Wikipedia

Irish soviets

Bruree Workers Soviet Mills - We make Bread, Not Profits

The Irish soviets (Irish: Sóivéidí na hÉireann) were a series of self-declared soviets that formed in Ireland during the revolutionary period of the Irish War of Independence and the Irish Civil War (1919 to 1923), mainly in the province of Munster. "Soviet" in this context refers to a council of workers who control their place of work rather than an autonomous state.

Background [ edit ]

The Labour Movement in Ireland during the Irish War of Independence had been deeply affected by the events of the Dublin Lockout of 1913 as well as Bolshevik Revolution in Russia in 1917. It was also being influenced by the concurrent Revolutions of 1917–1923, which saw several left-wing lead revolutions rise up in Europe, also inspired by the revolution in Russia. Soviets were emerging across Europe in places such as Bavaria, Bremen, Ukraine and Hungary. This trend would catch on in Ireland as well, itself in the midst of a revolution as the Irish Republican Army sought to end British rule over Ireland. [1][2][3]

The first soviet - Monaghan Asylum [ edit ]

Preceding the more famous Limerick Soviet by two months, the first Irish soviet was declared in February 1919. Lead by Donegal union organiser and IRA Commander Peadar O’Donnell, the soviet was declared as part of a strike for better working conditions for the staff of the Monaghan Lunatic Asylum (as it was then known). Amongst the worker's complaints were that they were being forced to work 93 hours a week and were not allowed to leave the premises between shifts. Upon declaration of the soviet, a red flag was flown over the building. In response armed police were sent to remove the workers, however, they had barricaded themselves inside. The operators of the Asylum were forced to negotiate with the workers. Workers won a 56-hour week and a pay rise for both male and female staff. A further concession was that married staff were to be allowed go home after their shifts ended. The Asylum is still in operation today as St. Davnet's Hospital.[4][5]

Limerick Soviet [ edit ]

A one shilling currency note from the Limerick Soviet
A one shilling currency note from the Limerick Soviet

One of the first and most important soviets to be declared in Ireland at this time was the soviet declared in Limerick City from 15 to 27 April 1919. Following IRA activity inside the city as well as the death of IRA member Robert Byrne, the Royal Irish Constabulary sought to lock down the city to prevent further encroachment by the revolutionaries. However, their implementation of the lockdown was overzealous and heavyhanded and resulted in a backlash from the inhabitants of the city. A strike committee was created by Trade Unionists inside Limerick and they declared a general strike against "British Military Occupation". For two weeks all British troops were boycotted and the special strike committee organised the printing of their own money, control over food prices and the publishing of newspapers.[2]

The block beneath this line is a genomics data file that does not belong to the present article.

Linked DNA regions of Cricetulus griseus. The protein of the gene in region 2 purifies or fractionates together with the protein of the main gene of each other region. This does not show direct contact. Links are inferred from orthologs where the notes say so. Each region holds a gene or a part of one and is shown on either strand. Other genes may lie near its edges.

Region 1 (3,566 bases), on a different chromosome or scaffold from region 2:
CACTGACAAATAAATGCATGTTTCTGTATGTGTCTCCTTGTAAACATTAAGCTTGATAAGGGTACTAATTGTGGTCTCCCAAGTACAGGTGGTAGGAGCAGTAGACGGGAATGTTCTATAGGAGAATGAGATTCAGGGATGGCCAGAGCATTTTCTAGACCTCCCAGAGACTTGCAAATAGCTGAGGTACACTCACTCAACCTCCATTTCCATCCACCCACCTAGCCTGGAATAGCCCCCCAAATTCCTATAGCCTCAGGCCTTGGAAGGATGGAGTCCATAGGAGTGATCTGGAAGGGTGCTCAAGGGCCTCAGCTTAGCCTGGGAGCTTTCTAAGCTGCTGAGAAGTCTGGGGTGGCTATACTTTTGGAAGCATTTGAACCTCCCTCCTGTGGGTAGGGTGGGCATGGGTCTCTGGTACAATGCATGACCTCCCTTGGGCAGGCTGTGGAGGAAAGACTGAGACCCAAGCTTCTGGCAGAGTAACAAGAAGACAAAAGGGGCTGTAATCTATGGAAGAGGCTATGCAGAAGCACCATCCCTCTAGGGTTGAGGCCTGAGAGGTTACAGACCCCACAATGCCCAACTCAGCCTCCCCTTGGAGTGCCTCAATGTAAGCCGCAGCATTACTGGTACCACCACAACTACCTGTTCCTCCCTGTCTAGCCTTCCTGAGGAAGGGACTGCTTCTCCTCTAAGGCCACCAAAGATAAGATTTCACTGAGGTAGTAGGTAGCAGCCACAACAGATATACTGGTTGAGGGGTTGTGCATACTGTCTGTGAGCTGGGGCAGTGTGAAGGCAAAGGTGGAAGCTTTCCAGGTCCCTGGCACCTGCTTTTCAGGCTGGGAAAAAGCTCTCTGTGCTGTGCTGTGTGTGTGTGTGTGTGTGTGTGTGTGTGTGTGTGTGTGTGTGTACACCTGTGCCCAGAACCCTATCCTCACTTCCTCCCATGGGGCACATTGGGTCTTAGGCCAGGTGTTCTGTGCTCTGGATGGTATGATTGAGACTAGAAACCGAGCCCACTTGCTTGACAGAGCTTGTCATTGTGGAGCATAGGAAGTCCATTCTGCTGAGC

Subsequent soviets [ edit ]

Knocklong Soviet [ edit ]

The soviet in Limerick City was the most significant soviet to be declared owing to the fact it had the largest number of participants, but many more followed in its wake. The following month in May 1919, workers in County Limerick began seizing creameries belonging to the Cleeve Family Business, the primary one being located near the village of Knocklong. The Cleeves were an Anglo-Canadian Unionist family committed to the British Empire, and a major business operator, employing over 3,000 workers across Ireland in dairy-related industries in addition to about 5,000 farmers.[6] During World War 1 they heavily promoted recruitment efforts by the British Army in Limerick. It was in their personal interest to do so, as the Cleeves were also profiting from the war as they were also supplying food to the British army, netting a profit around £1,000,000 from this contract by end of 1918.[7] The Cleeves support for the British would have found them little support amidst the revolution in Ireland, but further compounding resentment against them was the fact that the Cleeves were considered to be one of the lowest paying employers in Ireland. The average unskilled labourer working for the Cleeves could only expect to be paid 17 shillings a week, an amount considered a pittance at the time.[2][8]